The Franklin Institute Committee on Science and the Arts Announces the Benjamin Franklin Medal and Bower Award Laureates for 2004

Raymond Damadian, Inventor of the First Magnetic Resonance Imaging (MRI) Machine, Among the Laureates Honored with America's Most Historic Science Awards -- Widely Regarded as American Nobel Prizes

Philadelphia, Pennsylvania, UNITED STATES

PHILADELPHIA, March 18, 2004 (PRIMEZONE) -- The Franklin Institute's Committee on Science and the Arts, together with Institute President and CEO Dennis M. Wint, today announced the Benjamin Franklin Medal and Bower Award laureates for 2004. These preeminent scientists are being recognized for their outstanding achievements in the fields of chemistry, computer and cognitive science, electrical engineering, life sciences, mechanical engineering, and physics. Laureates will be honored formally at a gala awards ceremony and dinner, presented by Fleet Bank, on Thursday evening, April 29, 2004, at The Franklin Institute, in Philadelphia. The Master of Ceremonies for this celebration will be Lester Holt. Holt is the lead anchor for daytime news and breaking news coverage on MSNBC.

The 2004 Franklin Institute Bower Award Laureates are: Seymour Benzer, who will receive the esteemed Bower Award for Achievement in Science and the accompanying $250,000 Cash Prize; and Raymond Damadian, who will receive the Bower Award for Business Leadership. The Benjamin Franklin Medal Laureates are Roger Bacon, Harry B. Gray, Richard M. Karp, Robert B. Meyer, and Robert E. Newnham.

"These exceptional scientists are taking up the torch of a 180-year-old-legacy of extraordinary achievement in science and technology," says Wint. "Whether lifting the veil on the mysteries of the brain, or inventing tools and technologies to help us conquer disease and revolutionize many aspects of science, engineering, and business, these Laureates are changing the quality of our everyday lives. We are proud to honor these individuals as they have honored and inspired us and generations to come through their dedication to science."

Meet The Laureates

The Bower Award Laureates

The 2004 Bower Award and the accompanying $250,000 Cash Prize for Achievement in Science in the Field of Brain Research goes to geneticist Seymour Benzer for his pioneering discoveries that both founded and greatly advanced the field of neurogenetics, thereby transforming our understanding of the brain. More than anyone else, Benzer began the effort to trace the actual, physical links from genes to behavior. Research based on these fundamental experiments is today providing profound insights into such degenerative disorders as Parkinson's and Alzheimer's disease. In addition to opening the door to a new world of understanding about the genetic basis of brain function and pathology, Benzer also is honored for his monumental discoveries in molecular biology and physics early in his career.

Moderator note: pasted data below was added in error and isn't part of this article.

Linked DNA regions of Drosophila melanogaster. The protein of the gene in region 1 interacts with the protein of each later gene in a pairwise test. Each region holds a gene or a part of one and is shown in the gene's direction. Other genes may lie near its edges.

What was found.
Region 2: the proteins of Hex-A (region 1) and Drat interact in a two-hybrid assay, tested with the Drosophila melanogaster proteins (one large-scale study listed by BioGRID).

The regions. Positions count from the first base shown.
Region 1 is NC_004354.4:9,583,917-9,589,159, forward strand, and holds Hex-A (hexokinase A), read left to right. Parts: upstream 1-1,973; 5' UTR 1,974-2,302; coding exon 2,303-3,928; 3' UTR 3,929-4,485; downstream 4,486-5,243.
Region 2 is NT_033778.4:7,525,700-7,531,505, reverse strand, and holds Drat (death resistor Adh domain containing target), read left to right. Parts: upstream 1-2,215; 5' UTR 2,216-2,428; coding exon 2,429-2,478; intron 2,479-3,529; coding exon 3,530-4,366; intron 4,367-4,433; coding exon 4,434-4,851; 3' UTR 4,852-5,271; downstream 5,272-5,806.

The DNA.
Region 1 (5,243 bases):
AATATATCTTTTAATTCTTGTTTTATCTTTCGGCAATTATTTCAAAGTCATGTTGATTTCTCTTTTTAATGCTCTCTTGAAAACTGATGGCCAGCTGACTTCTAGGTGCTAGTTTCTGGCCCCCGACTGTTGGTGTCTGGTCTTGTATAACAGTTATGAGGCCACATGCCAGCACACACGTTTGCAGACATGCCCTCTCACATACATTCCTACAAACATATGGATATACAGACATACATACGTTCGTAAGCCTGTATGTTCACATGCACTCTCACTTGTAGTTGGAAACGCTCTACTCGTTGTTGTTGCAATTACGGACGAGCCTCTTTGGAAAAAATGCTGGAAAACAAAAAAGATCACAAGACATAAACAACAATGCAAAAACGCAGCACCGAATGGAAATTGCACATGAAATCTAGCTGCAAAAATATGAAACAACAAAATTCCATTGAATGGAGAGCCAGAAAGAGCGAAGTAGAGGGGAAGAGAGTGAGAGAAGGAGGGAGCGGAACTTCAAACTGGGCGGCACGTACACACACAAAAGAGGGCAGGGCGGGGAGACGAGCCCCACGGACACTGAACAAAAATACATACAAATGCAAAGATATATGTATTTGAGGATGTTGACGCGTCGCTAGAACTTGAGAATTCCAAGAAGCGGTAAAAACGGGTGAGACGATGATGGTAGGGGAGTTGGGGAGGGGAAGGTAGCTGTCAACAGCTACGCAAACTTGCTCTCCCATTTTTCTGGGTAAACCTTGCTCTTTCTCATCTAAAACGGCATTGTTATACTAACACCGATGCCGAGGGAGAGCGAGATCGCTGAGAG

The 2004 Bower Award for Business Leadership in the Field of Brain Research goes to physician and inventor Raymond V. Damadian for his development and commercialization of magnetic resonance imaging (MRI) used in clinical applications. Damadian filed for a patent in 1972, which was granted in 1974 for an "Apparatus and Method of Detecting Cancer in Tissue". Soon afterwards, he and his team built the first MRI scanner and achieved the first human scan (1977), and subsequently founded FONAR Corporation and developed the first commercial MRI machine in 1980. MRI technology has transformed the diagnosis and treatment of disease in our lifetime, and in doing so, created an entirely new industry. The development and commercialization of the MRI has given the world a Jules Verne view inside our bodies such that even the inner workings of the brain are now within reach. Today, thanks to Damadian's work, more than 60 million MRIs are performed each year around the world.

The Benjamin Franklin Medal Laureates

The Benjamin Franklin Medal in Chemistry goes to Harry B. Gray for his pioneering contributions to the understanding of the underlying physics and chemistry that control electron transfer in metalloproteins. Specifically, Gray has applied his knowledge of inorganic chemistry to biological processes. He and his team identified the molecular pathway by which electrons move in proteins that contain a bound metal ion such as iron or magnesium in their structure. Examples of metalloproteins in living cells are chlorophyll in plants and hemoglobin in blood. Gray is an indefatigable promoter of inorganic and biological chemistry.

The Benjamin Franklin Medal in Computer and Cognitive Science goes to Richard M. Karp for his contributions to the understanding of computational complexity. His work helps programmers find workable solution procedures to tremendously complex problems, avoiding approaches that would fail to find a solution in a reasonable amount of time. Scientific, commercial, or industrial situations where his work applies include establishing least-cost schedules for industrial production, transportation routing, circuit layout, communication network design, and predicting the spatial structure of a protein from its amino acid sequencing. Karp is among the world leaders in algorithm design, analysis, and computational complexity.

The Benjamin Franklin Medal in Electrical Engineering goes to Robert E. Newnham for his invention of multiphase piezoelectric transducers and their spatial architecture, which has revolutionized the field of acoustic imaging. Specifically, Newnham invented the composite piezoelectric transducer, which has had exciting applications in the fields of underwater acoustics, medical ultrasound, wireless communications, and chemistry. He is considered one of the pioneers in the field of electronic composites and acknowledged as the "Father of Unified Nomenclature of Piezocomposites".